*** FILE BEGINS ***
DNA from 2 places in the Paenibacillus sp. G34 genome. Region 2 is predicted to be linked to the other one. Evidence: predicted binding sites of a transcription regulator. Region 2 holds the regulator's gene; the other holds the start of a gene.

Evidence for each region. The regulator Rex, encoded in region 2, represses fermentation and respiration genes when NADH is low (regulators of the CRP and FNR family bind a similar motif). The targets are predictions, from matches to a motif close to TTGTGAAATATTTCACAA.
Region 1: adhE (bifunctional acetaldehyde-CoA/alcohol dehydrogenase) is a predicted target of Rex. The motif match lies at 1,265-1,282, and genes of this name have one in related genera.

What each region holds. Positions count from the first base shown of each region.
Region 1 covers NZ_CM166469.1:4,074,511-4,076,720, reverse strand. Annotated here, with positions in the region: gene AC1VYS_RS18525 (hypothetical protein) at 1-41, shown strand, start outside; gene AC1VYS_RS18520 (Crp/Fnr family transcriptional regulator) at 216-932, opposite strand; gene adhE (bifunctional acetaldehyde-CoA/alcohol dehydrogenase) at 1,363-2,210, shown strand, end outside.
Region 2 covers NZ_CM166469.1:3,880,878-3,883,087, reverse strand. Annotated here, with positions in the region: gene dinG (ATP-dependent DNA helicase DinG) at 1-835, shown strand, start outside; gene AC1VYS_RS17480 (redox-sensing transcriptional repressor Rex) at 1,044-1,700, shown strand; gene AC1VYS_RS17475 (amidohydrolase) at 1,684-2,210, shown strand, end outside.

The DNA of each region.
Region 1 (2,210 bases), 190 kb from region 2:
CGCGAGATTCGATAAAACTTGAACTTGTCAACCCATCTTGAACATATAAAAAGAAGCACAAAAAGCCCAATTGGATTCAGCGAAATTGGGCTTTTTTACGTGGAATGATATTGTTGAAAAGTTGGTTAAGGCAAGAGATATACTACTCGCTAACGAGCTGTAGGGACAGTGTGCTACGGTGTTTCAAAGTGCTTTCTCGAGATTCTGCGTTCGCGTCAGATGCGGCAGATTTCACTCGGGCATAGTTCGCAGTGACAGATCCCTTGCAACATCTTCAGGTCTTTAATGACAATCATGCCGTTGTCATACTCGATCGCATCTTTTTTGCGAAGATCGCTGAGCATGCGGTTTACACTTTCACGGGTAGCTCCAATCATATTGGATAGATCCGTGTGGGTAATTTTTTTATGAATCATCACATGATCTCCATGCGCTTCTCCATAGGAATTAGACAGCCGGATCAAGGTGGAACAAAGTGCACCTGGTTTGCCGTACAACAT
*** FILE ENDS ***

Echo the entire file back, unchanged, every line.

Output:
DNA from 2 places in the Paenibacillus sp. G34 genome. Region 2 is predicted to be linked to the other one. Evidence: predicted binding sites of a transcription regulator. Region 2 holds the regulator's gene; the other holds the start of a gene.

Evidence for each region. The regulator Rex, encoded in region 2, represses fermentation and respiration genes when NADH is low (regulators of the CRP and FNR family bind a similar motif). The targets are predictions, from matches to a motif close to TTGTGAAATATTTCACAA.
Region 1: adhE (bifunctional acetaldehyde-CoA/alcohol dehydrogenase) is a predicted target of Rex. The motif match lies at 1,265-1,282, and genes of this name have one in related genera.

What each region holds. Positions count from the first base shown of each region.
Region 1 covers NZ_CM166469.1:4,074,511-4,076,720, reverse strand. Annotated here, with positions in the region: gene AC1VYS_RS18525 (hypothetical protein) at 1-41, shown strand, start outside; gene AC1VYS_RS18520 (Crp/Fnr family transcriptional regulator) at 216-932, opposite strand; gene adhE (bifunctional acetaldehyde-CoA/alcohol dehydrogenase) at 1,363-2,210, shown strand, end outside.
Region 2 covers NZ_CM166469.1:3,880,878-3,883,087, reverse strand. Annotated here, with positions in the region: gene dinG (ATP-dependent DNA helicase DinG) at 1-835, shown strand, start outside; gene AC1VYS_RS17480 (redox-sensing transcriptional repressor Rex) at 1,044-1,700, shown strand; gene AC1VYS_RS17475 (amidohydrolase) at 1,684-2,210, shown strand, end outside.

The DNA of each region.
Region 1 (2,210 bases), 190 kb from region 2:
CGCGAGATTCGATAAAACTTGAACTTGTCAACCCATCTTGAACATATAAAAAGAAGCACAAAAAGCCCAATTGGATTCAGCGAAATTGGGCTTTTTTACGTGGAATGATATTGTTGAAAAGTTGGTTAAGGCAAGAGATATACTACTCGCTAACGAGCTGTAGGGACAGTGTGCTACGGTGTTTCAAAGTGCTTTCTCGAGATTCTGCGTTCGCGTCAGATGCGGCAGATTTCACTCGGGCATAGTTCGCAGTGACAGATCCCTTGCAACATCTTCAGGTCTTTAATGACAATCATGCCGTTGTCATACTCGATCGCATCTTTTTTGCGAAGATCGCTGAGCATGCGGTTTACACTTTCACGGGTAGCTCCAATCATATTGGATAGATCCGTGTGGGTAATTTTTTTATGAATCATCACATGATCTCCATGCGCTTCTCCATAGGAATTAGACAGCCGGATCAAGGTGGAACAAAGTGCACCTGGTTTGCCGTACAACAT